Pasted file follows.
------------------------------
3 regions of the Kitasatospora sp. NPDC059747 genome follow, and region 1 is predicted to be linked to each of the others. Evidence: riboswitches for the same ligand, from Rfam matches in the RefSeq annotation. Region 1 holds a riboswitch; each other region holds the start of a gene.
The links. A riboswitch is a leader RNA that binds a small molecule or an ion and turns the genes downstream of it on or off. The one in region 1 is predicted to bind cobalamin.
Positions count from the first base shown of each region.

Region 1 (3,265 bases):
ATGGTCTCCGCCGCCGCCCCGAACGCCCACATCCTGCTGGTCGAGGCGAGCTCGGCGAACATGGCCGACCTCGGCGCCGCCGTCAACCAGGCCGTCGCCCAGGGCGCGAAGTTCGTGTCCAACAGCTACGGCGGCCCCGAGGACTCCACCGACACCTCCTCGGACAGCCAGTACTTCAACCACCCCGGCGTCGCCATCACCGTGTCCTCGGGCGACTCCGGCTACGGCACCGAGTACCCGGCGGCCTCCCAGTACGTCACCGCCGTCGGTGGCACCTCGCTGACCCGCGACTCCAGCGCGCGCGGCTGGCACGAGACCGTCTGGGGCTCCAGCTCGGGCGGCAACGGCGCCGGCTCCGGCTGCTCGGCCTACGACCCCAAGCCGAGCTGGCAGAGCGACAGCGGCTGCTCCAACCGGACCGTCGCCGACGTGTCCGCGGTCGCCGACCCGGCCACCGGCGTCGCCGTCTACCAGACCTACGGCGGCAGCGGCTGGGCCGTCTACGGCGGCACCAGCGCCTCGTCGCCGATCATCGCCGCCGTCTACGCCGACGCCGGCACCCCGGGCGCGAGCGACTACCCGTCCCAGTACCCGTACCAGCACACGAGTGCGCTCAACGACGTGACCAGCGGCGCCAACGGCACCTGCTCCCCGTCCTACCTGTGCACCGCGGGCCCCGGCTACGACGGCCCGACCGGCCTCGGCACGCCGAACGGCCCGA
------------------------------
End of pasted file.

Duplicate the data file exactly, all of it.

3 regions of the Kitasatospora sp. NPDC059747 genome follow, and region 1 is predicted to be linked to each of the others. Evidence: riboswitches for the same ligand, from Rfam matches in the RefSeq annotation. Region 1 holds a riboswitch; each other region holds the start of a gene.
The links. A riboswitch is a leader RNA that binds a small molecule or an ion and turns the genes downstream of it on or off. The one in region 1 is predicted to bind cobalamin.
Positions count from the first base shown of each region.

Region 1 (3,265 bases):
ATGGTCTCCGCCGCCGCCCCGAACGCCCACATCCTGCTGGTCGAGGCGAGCTCGGCGAACATGGCCGACCTCGGCGCCGCCGTCAACCAGGCCGTCGCCCAGGGCGCGAAGTTCGTGTCCAACAGCTACGGCGGCCCCGAGGACTCCACCGACACCTCCTCGGACAGCCAGTACTTCAACCACCCCGGCGTCGCCATCACCGTGTCCTCGGGCGACTCCGGCTACGGCACCGAGTACCCGGCGGCCTCCCAGTACGTCACCGCCGTCGGTGGCACCTCGCTGACCCGCGACTCCAGCGCGCGCGGCTGGCACGAGACCGTCTGGGGCTCCAGCTCGGGCGGCAACGGCGCCGGCTCCGGCTGCTCGGCCTACGACCCCAAGCCGAGCTGGCAGAGCGACAGCGGCTGCTCCAACCGGACCGTCGCCGACGTGTCCGCGGTCGCCGACCCGGCCACCGGCGTCGCCGTCTACCAGACCTACGGCGGCAGCGGCTGGGCCGTCTACGGCGGCACCAGCGCCTCGTCGCCGATCATCGCCGCCGTCTACGCCGACGCCGGCACCCCGGGCGCGAGCGACTACCCGTCCCAGTACCCGTACCAGCACACGAGTGCGCTCAACGACGTGACCAGCGGCGCCAACGGCACCTGCTCCCCGTCCTACCTGTGCACCGCGGGCCCCGGCTACGACGGCCCGACCGGCCTCGGCACGCCGAACGGCCCGA